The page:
Children went back to school this fall amid an extreme heat wave, with temperatures topping 90 degrees for several consecutive days. New York City’s Emergency Management Department and the Department of Health urged New Yorkers to take precautions, and more than a 1,000 residents were affected by power outages as the electric grid strained to keep up with demand on air conditioners working overtime.
Last month, Gov. Hochul declared a state of emergency in downstate New York as extreme, life-threatening rainfall flooded our subway system, basements, streets, highways and even parts of LaGuardia Airport. In the New York City area alone, 8.5 million people were put under flash-food warning and warned not to travel.
Recent events serve as yet another reminder that climate change is a clear and present threat to our health, our communities, and our kids. This is why we need to invest in resilient and clean energy infrastructure if we’re going to protect our families, bolster our economy and build a better future for the next generation.
We readily and rightfully invest in schools, hospitals, and roads — because we agree that health, education, and transit infrastructure are necessary. It’s time we view investments in energy infrastructure the same way — essential, because they are. We need an electric grid that can stand up to the pressures of a changing climate. We need abundant, economical, renewable energy to meet growing demand. And we need it now, so we’re prepared to withstand the next Superstorm Sandy or Hurricane Ida.
Several renewable energy infrastructure projects in New York are at risk because material costs have risen amidst unprecedented economy-wide inflation. This problem is not unique to energy projects, renewable or otherwise — costs everywhere have increased — but ensuring the integrity of our power supply and delivery and meeting our ambitious goal of 100% emissions-free electricity by 2040 means this additional investment is not optional.
The New York City and New York State Building and Construction Trades Councils, together representing more than 200,000 construction workers, support these investments that will be crucial in securing New York’s energy future and supporting our middle class.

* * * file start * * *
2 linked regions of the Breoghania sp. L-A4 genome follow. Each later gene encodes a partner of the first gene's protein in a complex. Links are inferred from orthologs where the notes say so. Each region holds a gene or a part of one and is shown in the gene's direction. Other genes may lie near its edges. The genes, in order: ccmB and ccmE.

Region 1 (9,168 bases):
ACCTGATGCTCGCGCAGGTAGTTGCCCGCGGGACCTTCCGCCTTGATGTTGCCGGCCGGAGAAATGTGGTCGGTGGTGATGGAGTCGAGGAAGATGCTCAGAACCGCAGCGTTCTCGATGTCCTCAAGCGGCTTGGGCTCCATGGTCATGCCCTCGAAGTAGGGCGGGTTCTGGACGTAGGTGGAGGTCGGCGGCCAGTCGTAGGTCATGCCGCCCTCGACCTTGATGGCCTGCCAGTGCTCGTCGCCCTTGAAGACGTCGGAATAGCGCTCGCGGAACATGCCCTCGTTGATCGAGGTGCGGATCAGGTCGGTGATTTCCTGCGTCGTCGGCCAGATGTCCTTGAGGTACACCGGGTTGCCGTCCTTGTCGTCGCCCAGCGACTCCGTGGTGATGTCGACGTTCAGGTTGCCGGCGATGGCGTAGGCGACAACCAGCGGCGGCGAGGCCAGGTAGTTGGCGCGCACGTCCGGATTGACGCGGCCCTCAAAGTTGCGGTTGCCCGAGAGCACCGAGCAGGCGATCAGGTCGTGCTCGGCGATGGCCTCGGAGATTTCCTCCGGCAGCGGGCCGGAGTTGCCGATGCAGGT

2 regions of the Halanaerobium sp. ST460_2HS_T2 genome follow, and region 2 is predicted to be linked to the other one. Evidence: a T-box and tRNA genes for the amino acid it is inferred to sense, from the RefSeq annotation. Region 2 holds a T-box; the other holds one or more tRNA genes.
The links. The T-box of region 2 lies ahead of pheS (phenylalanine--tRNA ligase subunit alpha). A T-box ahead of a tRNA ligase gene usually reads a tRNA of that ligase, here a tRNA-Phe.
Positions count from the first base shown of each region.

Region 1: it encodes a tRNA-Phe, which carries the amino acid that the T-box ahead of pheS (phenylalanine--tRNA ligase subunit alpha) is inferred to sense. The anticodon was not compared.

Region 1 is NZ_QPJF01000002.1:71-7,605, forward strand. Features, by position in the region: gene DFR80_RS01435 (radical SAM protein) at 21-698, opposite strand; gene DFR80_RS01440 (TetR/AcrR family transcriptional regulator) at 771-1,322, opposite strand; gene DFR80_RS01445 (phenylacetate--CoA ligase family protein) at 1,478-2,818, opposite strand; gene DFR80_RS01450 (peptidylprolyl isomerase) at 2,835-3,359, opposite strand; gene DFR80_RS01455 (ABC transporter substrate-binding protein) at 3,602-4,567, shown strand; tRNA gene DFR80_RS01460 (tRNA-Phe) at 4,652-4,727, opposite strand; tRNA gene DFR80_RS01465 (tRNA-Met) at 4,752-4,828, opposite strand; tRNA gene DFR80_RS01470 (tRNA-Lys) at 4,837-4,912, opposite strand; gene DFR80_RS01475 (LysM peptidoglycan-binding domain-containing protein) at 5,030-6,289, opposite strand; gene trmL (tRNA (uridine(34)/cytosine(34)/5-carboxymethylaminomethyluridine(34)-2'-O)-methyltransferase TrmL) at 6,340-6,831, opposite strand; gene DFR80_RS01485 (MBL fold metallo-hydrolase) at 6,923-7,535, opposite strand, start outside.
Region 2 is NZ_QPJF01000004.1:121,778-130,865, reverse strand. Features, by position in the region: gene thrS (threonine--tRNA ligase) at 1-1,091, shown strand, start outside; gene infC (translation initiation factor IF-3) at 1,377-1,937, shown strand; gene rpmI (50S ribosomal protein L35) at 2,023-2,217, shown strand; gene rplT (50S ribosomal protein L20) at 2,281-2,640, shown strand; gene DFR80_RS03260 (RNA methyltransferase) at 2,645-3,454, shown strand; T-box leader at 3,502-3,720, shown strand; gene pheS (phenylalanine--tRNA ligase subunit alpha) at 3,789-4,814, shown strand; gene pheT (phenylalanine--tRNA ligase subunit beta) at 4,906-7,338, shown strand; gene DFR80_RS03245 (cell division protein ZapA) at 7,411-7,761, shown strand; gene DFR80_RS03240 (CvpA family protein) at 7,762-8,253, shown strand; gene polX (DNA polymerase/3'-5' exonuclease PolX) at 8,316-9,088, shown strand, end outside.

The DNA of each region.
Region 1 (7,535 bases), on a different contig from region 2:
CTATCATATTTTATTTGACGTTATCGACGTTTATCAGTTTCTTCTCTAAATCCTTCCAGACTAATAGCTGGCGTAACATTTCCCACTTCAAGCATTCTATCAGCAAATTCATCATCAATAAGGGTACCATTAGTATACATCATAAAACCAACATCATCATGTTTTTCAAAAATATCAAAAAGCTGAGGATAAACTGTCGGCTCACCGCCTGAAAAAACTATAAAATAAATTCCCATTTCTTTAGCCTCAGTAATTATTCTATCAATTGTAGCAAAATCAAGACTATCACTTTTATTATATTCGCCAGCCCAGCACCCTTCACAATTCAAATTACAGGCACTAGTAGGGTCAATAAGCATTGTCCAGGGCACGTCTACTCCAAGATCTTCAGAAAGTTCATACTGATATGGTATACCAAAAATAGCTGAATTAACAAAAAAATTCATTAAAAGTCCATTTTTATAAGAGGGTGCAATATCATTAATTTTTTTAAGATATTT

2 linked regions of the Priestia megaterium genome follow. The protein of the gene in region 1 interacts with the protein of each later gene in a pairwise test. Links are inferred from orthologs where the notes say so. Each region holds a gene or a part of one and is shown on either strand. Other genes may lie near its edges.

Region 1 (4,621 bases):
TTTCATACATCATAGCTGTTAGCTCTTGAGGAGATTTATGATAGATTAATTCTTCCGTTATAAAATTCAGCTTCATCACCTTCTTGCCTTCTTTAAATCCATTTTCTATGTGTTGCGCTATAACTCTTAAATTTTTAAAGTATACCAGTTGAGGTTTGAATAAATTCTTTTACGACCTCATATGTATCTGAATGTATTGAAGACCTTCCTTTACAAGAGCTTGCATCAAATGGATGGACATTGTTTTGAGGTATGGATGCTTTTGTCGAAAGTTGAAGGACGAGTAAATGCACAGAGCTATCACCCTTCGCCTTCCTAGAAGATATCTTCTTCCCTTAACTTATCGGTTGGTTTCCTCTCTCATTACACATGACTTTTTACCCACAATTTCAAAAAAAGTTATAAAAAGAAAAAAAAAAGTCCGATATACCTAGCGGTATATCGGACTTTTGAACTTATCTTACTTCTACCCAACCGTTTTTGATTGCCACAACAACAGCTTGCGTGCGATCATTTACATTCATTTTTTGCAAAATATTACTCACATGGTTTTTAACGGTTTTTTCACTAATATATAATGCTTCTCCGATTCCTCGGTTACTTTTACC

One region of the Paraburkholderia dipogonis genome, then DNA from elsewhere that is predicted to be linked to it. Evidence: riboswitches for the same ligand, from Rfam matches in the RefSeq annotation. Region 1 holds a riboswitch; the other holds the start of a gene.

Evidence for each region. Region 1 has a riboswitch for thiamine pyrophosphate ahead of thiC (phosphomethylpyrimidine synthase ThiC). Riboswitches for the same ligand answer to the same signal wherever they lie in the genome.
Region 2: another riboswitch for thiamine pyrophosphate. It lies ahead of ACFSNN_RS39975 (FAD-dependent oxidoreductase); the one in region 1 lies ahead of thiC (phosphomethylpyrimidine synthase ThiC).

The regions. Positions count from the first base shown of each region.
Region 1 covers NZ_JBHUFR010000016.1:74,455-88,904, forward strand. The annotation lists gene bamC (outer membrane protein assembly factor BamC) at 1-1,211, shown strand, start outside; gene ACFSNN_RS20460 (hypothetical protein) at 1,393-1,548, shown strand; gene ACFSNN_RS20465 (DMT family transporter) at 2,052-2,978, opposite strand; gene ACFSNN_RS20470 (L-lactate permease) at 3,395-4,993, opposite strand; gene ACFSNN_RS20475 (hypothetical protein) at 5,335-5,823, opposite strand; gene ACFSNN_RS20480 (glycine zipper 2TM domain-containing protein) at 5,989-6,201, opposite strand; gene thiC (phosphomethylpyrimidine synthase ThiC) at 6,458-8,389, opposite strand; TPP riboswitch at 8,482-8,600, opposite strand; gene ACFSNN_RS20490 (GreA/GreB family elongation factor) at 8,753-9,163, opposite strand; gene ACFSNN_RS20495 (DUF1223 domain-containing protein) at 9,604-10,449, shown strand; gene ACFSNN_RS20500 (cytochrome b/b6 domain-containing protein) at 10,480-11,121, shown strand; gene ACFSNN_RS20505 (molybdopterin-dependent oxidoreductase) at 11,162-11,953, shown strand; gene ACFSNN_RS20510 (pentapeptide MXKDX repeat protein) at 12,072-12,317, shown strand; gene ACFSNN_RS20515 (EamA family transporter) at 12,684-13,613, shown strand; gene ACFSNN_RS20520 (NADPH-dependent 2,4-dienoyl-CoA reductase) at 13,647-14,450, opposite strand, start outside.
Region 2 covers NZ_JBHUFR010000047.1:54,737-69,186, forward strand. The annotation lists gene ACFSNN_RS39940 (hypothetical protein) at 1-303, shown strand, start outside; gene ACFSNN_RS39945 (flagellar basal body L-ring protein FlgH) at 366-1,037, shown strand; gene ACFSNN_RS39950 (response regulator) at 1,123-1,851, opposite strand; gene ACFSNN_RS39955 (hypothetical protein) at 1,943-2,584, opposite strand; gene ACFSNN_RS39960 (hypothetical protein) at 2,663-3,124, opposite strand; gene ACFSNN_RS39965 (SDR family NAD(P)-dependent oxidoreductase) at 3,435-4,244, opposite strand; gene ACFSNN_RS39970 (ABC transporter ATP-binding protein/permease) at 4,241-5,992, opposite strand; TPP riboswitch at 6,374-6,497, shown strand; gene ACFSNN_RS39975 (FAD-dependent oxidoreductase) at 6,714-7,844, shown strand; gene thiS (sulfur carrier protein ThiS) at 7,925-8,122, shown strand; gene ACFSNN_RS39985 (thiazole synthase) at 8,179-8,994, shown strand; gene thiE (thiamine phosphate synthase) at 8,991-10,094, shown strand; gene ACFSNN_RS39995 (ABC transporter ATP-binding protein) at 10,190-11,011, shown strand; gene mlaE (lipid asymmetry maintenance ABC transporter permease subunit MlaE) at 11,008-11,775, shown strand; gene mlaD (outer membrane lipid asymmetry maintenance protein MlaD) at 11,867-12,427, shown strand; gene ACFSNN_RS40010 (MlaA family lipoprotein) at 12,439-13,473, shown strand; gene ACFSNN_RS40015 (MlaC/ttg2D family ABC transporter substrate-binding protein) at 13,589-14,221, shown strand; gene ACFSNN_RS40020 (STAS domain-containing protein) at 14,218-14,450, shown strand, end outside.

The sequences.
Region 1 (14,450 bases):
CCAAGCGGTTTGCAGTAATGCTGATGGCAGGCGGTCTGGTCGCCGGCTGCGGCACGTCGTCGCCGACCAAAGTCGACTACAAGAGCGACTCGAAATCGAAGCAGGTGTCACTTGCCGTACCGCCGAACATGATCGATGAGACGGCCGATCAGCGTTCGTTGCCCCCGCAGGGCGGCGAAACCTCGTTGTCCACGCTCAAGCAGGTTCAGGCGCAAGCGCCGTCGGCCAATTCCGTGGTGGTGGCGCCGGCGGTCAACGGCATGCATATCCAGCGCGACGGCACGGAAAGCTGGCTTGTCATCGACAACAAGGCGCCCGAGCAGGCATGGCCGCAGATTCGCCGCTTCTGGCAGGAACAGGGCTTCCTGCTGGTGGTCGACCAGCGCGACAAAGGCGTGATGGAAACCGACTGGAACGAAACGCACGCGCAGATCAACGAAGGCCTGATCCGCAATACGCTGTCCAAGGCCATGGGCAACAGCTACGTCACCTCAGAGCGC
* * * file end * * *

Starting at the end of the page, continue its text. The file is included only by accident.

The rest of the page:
Our members have a vested interest in the success of these projects — which stand to create good-paying, accessible jobs and support family-sustaining careers in the growing green economy. Not only will they help us achieve our climate goals, but they’ll also grant opportunities for hard-working New Yorkers to enter the middle class and create much-needed economic stimulus in our communities.
In addition to the direct jobs created, New York’s energy transition includes commitments to job training, union apprenticeships, workforce development programming, and educational investments to create real, long-term pathways to the renewable energy sector.
These aren’t just energy projects — they’re economic development initiatives that will generate billions of dollars across the state. As New York continues to fight off a possible recession, we need the economic stimulus and job creation that these projects stand to deliver.
Unionized construction jobs, like those ones that will be created by renewable energy projects, have historically served as both a bulwark during times of hardship and a jumpstart to recovery; in fact, the construction industry has consistently added jobs since 1940, especially following periods of economic uncertainty. Investing New York’s clean energy transition is as much an economic strategy as much as it is a climate strategy.
Our support for renewable energy infrastructure is also elemental — we’re New Yorkers raising families here. We want our children to breathe clean air and to have access to clean power. And when we make investments in clean energy, that’s the return on investment — health, safety, reliability. These aren’t partisan or political demands — they’re the simple expectation of every parent who wants to build a better future for their kids. And we believe that future is worth the extra few dollars a month that it is projected to cost — in fact, it is a bargain when compared to the steep, cumulative, and well-documented costs of inaction.
Environmental policy, economic policy, and public health policy are inextricably linked. There should be no doubt that a clean energy transition is essential; the question at hand should be how quickly we can get there — not if we can get there at all. We cannot falter now; New York must remain committed to our global leadership on climate and sustainability. We must continue to greenlight projects that catalyze economic growth.
New York needs to invest in its renewable energy infrastructure development and ensure that critical clean energy projects are completed so that they may deliver their promised benefits to all New Yorkers.
LaBarbera is president of the New York City and New York State Building and Construction Trades Council.